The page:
The relevant questions, amongst others, are:
1) Under what conditions the counterparty of the NFC may be held liable for the effects of NFC’s breaching clearing threshold and what extent of the diligence is required of the said counterparty by law?
2) Is the representation made by the NFC in the signed-off agreement about the absence of legal impediments for the valid conclusion of the agreement sufficient for effective exculpation?
3) Is the “common sense” pattern the only standard in that regard or there are other that should be complied with by market parties?
The closely interlinked issue is the potential public disclosure of the information on the clearing threshold status. That aspect was strongly underlined by the industry when stating (mentioning explicitly the portfolio reconciliation as the EMIR risk mitigation technique, but applying at least by analogy to effects of the counterparty being below or above the clearing threshold):
“The uniform identification of counterparties as FCs, NFC+ or NFCs is central to the consistent cross-market implementation of individual firms’ policies and procedures designed to meet the reconciliation requirements established under EMIR. In the absence of industry sources or a requirement to make counterparty representation mandatorily available, firms will need to rely on counterparty representation and internal reference data which could lead to inconsistent treatment of firms, particularly as it relates to the distinction between NFC and NFC+ where the reconciliation threshold and frequency are quite different, depending upon counterparty categorization. It would be extremely beneficial if ESMA (to whom the relevant report by an NFC breaching the clearing threshold is made, in the first instance) could make this information centrally available to the industry in a way that the information can be relied upon and give certainty to those dealing with firms as to how they should be categorised. It should also be noted that the CFTC makes registered firm classifications available to the public via the National Futures Association (NFA) website” (ISDA Commentary on EMIR RTS on Portfolio Reconciliation, Dispute Resolution and Compressions (in European Commission Delegated Regulation C92012) 9593 final (19 December 2012)) of 14 February 2013).
The clarification has been made available by ESMA on 20 March 2013 on the issue whether the financial counterparty is responsible for the proper qualification of its counterparty as being above or below the clearing threshold.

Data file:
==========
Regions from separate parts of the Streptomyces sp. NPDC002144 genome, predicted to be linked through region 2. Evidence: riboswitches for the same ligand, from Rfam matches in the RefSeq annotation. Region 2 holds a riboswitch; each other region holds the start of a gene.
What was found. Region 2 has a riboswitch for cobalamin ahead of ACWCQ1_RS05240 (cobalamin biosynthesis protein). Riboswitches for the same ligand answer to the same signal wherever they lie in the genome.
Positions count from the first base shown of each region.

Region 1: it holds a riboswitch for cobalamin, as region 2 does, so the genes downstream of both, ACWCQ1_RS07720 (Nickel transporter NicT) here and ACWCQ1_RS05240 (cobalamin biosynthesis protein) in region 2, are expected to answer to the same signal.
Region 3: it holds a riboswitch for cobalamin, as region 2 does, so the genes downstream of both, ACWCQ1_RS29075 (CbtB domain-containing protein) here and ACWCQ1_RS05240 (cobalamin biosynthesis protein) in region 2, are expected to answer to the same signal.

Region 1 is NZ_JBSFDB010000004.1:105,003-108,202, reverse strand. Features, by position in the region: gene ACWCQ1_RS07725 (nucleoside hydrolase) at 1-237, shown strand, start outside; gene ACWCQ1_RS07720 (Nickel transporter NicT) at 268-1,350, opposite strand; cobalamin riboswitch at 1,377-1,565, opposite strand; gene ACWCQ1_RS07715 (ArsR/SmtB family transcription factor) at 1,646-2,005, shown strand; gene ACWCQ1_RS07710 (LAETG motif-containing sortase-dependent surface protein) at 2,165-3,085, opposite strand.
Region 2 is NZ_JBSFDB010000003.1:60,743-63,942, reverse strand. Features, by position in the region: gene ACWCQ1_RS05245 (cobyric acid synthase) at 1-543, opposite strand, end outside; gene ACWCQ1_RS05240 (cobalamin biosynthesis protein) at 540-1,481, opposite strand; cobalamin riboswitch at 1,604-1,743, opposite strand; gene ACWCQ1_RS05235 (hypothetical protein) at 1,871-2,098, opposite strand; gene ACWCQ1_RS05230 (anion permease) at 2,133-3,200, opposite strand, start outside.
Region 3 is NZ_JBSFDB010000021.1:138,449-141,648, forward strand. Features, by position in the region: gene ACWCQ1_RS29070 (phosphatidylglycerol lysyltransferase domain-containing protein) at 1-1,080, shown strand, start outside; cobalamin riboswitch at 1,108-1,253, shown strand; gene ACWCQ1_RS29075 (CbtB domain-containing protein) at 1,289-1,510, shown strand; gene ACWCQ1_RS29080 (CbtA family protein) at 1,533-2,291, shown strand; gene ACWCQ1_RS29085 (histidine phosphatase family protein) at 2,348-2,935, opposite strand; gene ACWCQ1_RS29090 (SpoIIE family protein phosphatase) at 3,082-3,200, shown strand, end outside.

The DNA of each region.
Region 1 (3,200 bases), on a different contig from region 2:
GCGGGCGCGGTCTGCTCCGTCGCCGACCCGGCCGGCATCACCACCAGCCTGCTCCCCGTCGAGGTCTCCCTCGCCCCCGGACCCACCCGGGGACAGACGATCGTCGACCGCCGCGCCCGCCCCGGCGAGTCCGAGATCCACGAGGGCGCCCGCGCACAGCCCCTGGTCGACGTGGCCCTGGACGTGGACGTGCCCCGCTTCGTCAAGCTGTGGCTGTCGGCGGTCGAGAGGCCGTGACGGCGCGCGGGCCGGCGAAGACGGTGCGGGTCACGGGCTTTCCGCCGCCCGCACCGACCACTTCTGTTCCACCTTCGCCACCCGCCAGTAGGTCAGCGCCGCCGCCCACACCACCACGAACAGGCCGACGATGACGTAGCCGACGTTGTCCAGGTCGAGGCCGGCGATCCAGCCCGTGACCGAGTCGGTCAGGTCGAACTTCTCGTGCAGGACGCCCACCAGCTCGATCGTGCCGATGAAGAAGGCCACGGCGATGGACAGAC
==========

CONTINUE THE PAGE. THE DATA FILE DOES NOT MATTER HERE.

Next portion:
The ESMA's answer was as follows:
"NFCs which trade OTC derivatives are obliged to determine their own status against the clearing threshold. FCs should obtain representations from their NFC counterparties detailing the NFC’s status. FCs are not expected to conduct verifications of the representations received from NFCs detailing their status and may rely on such representations unless they are in possession of information which clearly demonstrates that those representations are incorrect."
The above language indicates the obligation to verify the counterparty position versus clearing threshold has been imposed on market participants to a certain extent only, and the relevant check need not to be thorough.
At a minimum the necessary audit should cover two points:
1) whether the relevant representation was made, and
2) whether the entity is in possession of information which "clearly demonstrates that those representations are incorrect."
However, as always, every clarification rises further ambiguities. In this case the said further doubt may be for instance, whether the assessment referred to above in point 2 should be made on the entire group level or from the perspective of the subsidiary company only.
In other words, will the subsidiary company be lawfully discharged from liability for the incorrect assessment of its counterparty clearing-threshold status if the meaningful documents are cognizant of by its head office only? The said ambiguity is emphasised by the overall EMIR's approach with respect to groups of associated companies, sometimes treated as a single entity (in particular when it comes to evaluation whether the clearing threshold has been crossed).
|Last Updated on Tuesday, 03 October 2017 22:09|